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Colleagues recall Marshall as tough and true to beliefs


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POSTED: Monday, February 23, 2009

Barbara Marshall, an outspoken and fiercely independent Honolulu City Council member who was sometimes a critical vote on controversial issues, died yesterday morning after a battle with colon cancer.

Marshall, 64, was diagnosed with cancer last year and went to Houston for treatment. She stopped in Orange County, Calif., where she died with family members at her side, family friend Becki Ward said.

Marshall served as the leader of the nine-member City Council for two years before stepping down in November as she underwent treatment.

"She's going to be missed as a friend and a colleague," said City Council Chairman Todd Apo. "She has done a great job representing her community. She was tough on issues and well educated on them."

Said Mayor Mufi Hannemann: "I was very saddened to learn of Barbara Marshall's death. I had been monitoring her situation closely and knew that she was fighting her health challenges with her characteristic courage and determination. Barbara served the people of the islands exceptionally well during a distinguished career in journalism and as a member of the Honolulu City Council. I enjoyed our relationship, especially when she was Council chair, because she was always honest, true to her convictions and an effective representative of her Windward Oahu constituents."

Marshall, who represented Windward Oahu, was expected to return to her City Council seat. She won re-election easily last year, capturing 84 percent of the vote despite her diagnosis.

The last time Marshall was seen publicly was at the City Council inauguration ceremony Jan. 2. She was in a wheelchair and stayed for swearing-in but left before the inauguration speeches.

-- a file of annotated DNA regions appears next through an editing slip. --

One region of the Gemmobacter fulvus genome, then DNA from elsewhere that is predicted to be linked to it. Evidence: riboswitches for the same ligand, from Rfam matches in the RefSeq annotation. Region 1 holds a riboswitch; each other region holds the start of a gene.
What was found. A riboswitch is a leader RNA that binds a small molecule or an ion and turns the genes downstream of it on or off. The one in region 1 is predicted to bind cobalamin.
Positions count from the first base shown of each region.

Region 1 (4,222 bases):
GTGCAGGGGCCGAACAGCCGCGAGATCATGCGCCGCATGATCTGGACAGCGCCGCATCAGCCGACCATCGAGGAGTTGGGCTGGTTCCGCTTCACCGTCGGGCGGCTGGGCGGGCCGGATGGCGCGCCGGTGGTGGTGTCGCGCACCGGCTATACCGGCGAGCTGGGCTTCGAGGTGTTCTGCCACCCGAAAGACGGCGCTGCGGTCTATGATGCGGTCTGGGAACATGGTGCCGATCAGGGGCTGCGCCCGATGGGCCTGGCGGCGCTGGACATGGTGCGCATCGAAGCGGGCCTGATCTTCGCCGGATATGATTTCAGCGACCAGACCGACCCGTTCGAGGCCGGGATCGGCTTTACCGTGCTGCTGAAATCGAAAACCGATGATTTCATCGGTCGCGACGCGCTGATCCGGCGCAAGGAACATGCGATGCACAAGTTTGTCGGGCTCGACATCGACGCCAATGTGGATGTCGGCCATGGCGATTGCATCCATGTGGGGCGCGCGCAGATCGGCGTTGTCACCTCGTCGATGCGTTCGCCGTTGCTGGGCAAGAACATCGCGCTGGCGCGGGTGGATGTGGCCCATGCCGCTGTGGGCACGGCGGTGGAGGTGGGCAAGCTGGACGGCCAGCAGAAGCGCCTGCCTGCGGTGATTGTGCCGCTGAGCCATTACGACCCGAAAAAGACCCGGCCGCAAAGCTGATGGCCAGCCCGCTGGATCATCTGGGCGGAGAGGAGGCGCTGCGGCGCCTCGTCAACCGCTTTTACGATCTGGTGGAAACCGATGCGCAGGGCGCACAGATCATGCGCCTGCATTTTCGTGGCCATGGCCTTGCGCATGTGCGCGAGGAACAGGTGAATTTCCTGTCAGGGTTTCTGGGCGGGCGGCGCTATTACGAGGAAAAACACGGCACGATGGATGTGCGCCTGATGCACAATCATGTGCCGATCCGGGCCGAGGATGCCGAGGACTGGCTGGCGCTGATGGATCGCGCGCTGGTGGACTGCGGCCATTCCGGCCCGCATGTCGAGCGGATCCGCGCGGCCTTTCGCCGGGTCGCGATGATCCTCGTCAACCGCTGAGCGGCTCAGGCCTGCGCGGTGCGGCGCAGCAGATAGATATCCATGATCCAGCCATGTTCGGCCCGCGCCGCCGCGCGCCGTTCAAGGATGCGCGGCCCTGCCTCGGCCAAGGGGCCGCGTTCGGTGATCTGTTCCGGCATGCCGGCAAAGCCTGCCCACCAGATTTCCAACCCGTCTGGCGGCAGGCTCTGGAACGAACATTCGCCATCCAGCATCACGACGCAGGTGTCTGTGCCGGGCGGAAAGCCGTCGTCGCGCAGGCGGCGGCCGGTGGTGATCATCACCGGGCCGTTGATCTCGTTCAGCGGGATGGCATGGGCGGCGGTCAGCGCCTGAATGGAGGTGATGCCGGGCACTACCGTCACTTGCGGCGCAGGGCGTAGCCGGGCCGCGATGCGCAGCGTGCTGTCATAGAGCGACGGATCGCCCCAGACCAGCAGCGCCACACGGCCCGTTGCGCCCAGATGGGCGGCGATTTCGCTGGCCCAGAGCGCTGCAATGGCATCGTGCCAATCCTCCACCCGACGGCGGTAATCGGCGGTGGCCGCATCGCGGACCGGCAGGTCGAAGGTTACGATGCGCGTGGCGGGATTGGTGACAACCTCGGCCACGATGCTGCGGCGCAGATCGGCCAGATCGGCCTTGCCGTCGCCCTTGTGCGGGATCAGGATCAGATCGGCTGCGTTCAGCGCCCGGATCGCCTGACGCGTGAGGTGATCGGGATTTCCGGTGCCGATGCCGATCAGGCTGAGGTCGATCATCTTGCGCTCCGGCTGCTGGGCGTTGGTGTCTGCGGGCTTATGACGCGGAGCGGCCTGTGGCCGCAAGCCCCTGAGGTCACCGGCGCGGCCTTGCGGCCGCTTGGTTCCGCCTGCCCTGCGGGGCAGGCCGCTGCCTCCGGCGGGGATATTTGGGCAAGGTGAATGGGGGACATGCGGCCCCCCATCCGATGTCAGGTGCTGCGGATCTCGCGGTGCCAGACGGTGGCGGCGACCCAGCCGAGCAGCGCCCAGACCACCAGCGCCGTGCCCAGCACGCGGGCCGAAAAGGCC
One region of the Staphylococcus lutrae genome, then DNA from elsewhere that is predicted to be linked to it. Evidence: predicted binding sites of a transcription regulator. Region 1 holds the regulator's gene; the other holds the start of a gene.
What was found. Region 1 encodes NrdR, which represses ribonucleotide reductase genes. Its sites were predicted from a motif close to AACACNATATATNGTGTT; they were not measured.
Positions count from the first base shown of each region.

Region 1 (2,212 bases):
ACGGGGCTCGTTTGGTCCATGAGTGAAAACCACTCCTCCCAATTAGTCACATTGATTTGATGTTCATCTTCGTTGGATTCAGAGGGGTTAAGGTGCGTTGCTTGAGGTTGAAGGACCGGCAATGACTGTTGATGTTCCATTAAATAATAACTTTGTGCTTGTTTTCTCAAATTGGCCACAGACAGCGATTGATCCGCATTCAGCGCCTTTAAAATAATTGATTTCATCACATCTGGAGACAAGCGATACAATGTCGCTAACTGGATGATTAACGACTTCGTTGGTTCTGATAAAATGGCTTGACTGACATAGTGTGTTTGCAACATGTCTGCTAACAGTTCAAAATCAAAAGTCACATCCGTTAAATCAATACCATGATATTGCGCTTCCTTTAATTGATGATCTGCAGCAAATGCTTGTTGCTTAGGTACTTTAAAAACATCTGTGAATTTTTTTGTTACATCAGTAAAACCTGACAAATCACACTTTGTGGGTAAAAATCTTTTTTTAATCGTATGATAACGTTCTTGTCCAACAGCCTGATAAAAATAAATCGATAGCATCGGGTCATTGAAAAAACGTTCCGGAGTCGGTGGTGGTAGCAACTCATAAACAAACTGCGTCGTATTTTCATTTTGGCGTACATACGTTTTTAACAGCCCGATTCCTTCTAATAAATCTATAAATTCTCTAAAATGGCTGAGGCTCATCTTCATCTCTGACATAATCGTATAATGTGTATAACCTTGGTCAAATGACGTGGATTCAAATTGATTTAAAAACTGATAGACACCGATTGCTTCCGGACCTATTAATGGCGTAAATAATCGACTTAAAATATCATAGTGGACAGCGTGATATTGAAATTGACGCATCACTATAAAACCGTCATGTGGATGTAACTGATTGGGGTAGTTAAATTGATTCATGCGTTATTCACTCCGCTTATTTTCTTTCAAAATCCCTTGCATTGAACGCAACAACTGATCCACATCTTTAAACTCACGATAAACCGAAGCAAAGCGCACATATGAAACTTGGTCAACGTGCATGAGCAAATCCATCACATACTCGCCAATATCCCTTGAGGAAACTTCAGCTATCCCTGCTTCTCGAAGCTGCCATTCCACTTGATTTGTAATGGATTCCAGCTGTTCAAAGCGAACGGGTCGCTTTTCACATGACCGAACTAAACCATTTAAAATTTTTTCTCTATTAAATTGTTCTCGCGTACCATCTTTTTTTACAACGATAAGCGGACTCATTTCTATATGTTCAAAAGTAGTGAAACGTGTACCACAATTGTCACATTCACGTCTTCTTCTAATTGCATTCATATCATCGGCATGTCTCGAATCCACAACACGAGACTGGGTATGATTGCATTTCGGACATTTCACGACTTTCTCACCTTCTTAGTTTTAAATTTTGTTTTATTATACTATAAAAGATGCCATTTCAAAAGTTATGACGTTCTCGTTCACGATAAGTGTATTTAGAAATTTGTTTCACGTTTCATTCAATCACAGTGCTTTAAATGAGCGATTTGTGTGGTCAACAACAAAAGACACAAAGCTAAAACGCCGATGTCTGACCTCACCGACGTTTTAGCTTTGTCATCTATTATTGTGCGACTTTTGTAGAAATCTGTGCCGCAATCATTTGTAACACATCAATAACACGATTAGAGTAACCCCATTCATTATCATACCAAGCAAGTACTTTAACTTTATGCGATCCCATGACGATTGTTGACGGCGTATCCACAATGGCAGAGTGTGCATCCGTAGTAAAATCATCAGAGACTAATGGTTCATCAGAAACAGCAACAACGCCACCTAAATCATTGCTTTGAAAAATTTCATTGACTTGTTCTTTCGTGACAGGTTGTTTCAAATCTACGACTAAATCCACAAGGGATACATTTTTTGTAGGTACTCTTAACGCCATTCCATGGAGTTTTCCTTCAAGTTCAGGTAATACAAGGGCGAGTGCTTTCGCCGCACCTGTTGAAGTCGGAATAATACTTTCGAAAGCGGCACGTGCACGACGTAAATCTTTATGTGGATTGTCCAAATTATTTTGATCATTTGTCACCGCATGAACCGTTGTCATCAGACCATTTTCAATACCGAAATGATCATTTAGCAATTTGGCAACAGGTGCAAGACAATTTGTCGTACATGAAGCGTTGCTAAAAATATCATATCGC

Marshall's vacated City Council seat will be filled by a special election within the next two months, according to the City Charter. The dynamics of the City Council will be altered dramatically depending on Marshall's replacement. The Council has been typically divided 5-4, with Marshall sometimes the swing vote.

In a newsletter to her constituents last year, she said she was battling cancer for the third time and joked, "It seems like every election cycle I have cancer!"

Four days after she was elected in 2002 to represent Windward Oahu, she was diagnosed with endometrial cancer, but the tumor was successfully removed. Then, two years later, Marshall was diagnosed again with cancer and made a successful recovery.

During her six years on the City Council, Marshall took on controversial issues and sometimes stood by unpopular opinions.

She resurrected a 20-year debate over legalizing bed-and-breakfast operations and vacation rentals that continues to bitterly divide the community, particularly in Kailua, which she represented.

Said Councilman Charles Djou: "I am saddened to hear of the loss of my colleague Barbara Marshall. While Barbara and I did not always see eye to eye on all issues, she was a good legislator who always advocated for what she believed in. I will remember Barbara as someone who came well prepared and asked tough questions, as a good journalist and good elected official should."

She was also one of the two councilmembers who voted against a proposed mass transit system because of its high cost. Though the system ended up advancing, Marshall continually asked city officials tough questions about the project.

Her aide, Ikaika Anderson, said Marshall was especially proud of introducing and passing a law to cap the amount of property taxes low-income homeowners paid.

"She was a hell of a councilmember," Anderson said. "She was a great boss and a good lady. She was always accessible and willing to listen."

An Illinois native, Marshall moved to Kailua in 1979 and worked several positions for KHON Channel 2 News, including as a reporter, producer and anchor.

"Barbara was one of the two best news producers I've ever worked with," said news anchor Joe Moore. "Barbara was intelligent, hard working, an outstanding news writer who had a great sense of what was and wasn't important in a story. Under the pressure of deadlines, she could be a bit abrupt in dealing with people and at times seemed to bark orders to our reporters and cameramen, and that's why I lovingly called her 'Sarge.'"

Marshall ended her 35-year career as a broadcast journalist on a sour note when her contract with KHON was not renewed in August 2000. In May 2001 she sued KHON, alleging that the station's male leaders had made discriminatory statements against her because of her race, gender and age.

The suit was settled out of court, and Marshall left journalism and entered the real estate business before launching her political career in 2002.

Marshall is survived by husband Cliff Ziems, son Joe Marshall and his wife, and grandson Zachary.